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The American Society of Anesthesiologists is an educational, research and scientific association of physicians organized to raise and maintain the standards of the medical practice of anesthesiology and improve the care of the patient.

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Published monthly, the NEWSLETTER contains up-to-date information on Society activities and other areas of interest. 

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N. Martin Giesecke, M.D., Chair

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Send general NEWSLETTER questions to communications@asahq.org.

May 1, 2013 Volume 77, Number 5
CEO Report: Safety in Numbers Paul Pomerantz


The airline industry and anesthesiology have often been compared – and for good reason. Both disciplines have made enormous strides in safety and have nothing less than perfection as their goal. Both disciplines have engendered an almost incomprehensible level of trust in people as they undertake activities that are, by their very nature, exceedingly dangerous and risky. Yet mistakes still happen.

Author Malcolm Gladwell has made some interesting arguments about what it takes to continually improve and achieve great things, both personally and within organizations. In the book Outliers, he describes the airline industry as a primary example of an entity that has made the reduction of errors that jeopardize human safety as its top priority. In a CNN interview in 2008, Gladwell said this:

“Korean Air had more plane crashes than almost any other airline in the world for a period at the end of the 1990s. When we think of airline crashes, we think, oh, they must have had old planes. They must have had badly trained pilots. No. What they were struggling with was a cultural legacy, that Korean culture is hierarchical. You are obliged to be deferential toward your elders and superiors in a way that would be unimaginable in the U.S.”

He goes on cite how these factors led to disastrous situations and how the airline worked to overcome these cultural barriers to teamwork to become among one of the world’s safest airlines. Gladwell’s beliefs are not without controversy, but anyone who has worked in the health care industry can surely see the truth in his commentary about the effects of hierarchal thinking on teamwork and decision-making.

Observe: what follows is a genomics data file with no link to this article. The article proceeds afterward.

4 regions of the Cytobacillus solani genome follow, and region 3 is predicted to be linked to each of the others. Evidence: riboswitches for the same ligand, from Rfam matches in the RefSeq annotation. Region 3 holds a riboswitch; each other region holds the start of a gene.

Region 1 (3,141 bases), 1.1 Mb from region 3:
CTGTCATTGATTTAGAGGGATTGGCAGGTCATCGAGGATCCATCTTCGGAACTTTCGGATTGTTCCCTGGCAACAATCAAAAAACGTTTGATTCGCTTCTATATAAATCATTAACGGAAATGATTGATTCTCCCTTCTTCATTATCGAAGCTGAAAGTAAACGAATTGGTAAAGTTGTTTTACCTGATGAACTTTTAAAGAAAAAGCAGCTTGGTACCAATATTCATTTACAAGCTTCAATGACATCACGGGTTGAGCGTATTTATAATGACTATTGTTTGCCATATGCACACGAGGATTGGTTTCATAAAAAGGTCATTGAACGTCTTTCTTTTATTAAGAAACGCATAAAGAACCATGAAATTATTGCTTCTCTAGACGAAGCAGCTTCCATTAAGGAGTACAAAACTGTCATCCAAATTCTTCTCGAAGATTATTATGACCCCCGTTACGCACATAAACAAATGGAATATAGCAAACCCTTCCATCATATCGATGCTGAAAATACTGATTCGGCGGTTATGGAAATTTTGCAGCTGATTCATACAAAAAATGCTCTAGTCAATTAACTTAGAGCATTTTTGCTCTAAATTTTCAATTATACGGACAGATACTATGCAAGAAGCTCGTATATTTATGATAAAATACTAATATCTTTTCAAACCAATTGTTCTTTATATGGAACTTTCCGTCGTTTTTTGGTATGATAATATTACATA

Two months ago, I had reason to consider how important collaboration and teamwork are during an all-staff meeting at our Park Ridge headquarters. Once a month, ASA staff assembles in our lunch room (with D.C. staff attending via video-conference) to recap important past events and to discuss future plans. In March, the staff broke up into small groups and jotted down their answers to the question: “When are you most proud to be an ASA employee?” The two most common themes mentioned were “Teamwork/Collaboration” and “Member Service.” As a CEO entering just his second month of service to ASA at that point, nothing could have sounded sweeter to me. Here are some of the staff’s specific answers:

  • “Collaborating with a team to accomplish a goal.”
  • “Working with a diverse group of staff members.”
  • “Teamwork between the departments.”
  • “When there is no single solution, but we come up with the best one by consensus.”
  • “Proud to help doctors practice better to help save lives.”

  • Those last two really summed up why we wanted to institute the small-group collaboration in the first place. Hearing the staff’s answers, it was clear to me that anesthesiology’s culture of vigilance and passion for perfection resonates through every level of the Society. It was also clear that the staff grasped the importance of working together to achieve common goals and felt comfortable speaking freely when solutions were needed for problems. This sense of unfettered collaboration is priceless to ASA’s leaders because – despite the Society’s conventional hierarchal leadership structure – we do not pretend to recognize or even understand every problem that needs addressing. Problems are solved just as often from the ground up as they are from the top down.

    I’d like to quote Malcolm Gladwell again, also from his book Outliers: “Errors… furthermore, are rarely problems of knowledge or flying skill. It’s not that the pilot has to negotiate some critical technical maneuver and fails. The kinds of errors that cause plane crashes are invariably errors of teamwork and communication. One pilot knows something important and somehow doesn’t tell the other pilot. One pilot does something wrong, and the other pilot doesn’t catch the error. A tricky situation needs to be resolved through a complex series of steps – and somehow the pilots fail to coordinate and miss one of them.”

    I agree with Mr. Gladwell. In my 35 years of experience in the health care industry, it’s apparent that errors most often happen as a result of teamwork and communications issues, and too often because of an outdated reliance on hierarchy that stifles open dialogue. I’m proud that the staff who work for you at ASA feel comfortable speaking their minds. I need their input so I can offer the best solutions to help you do your job – keeping patients safe.

    The articles in this issue of the NEWSLETTER explore the numerous ways in which anesthesiologists work to make a remarkably safe (though undeniably risky) medical specialty even safer. Teamwork, collaboration, communication and learning from mistakes are all crucial aspects of anesthesiology’s continued success.

    On behalf of every team member here at ASA, I’d like you to know that we have your back, and that each and every one of us is speaking out, on the same team, for the same goal: that no patient be harmed by anesthesia.


    Paul Pomerantz is ASA’s Chief Executive Officer.


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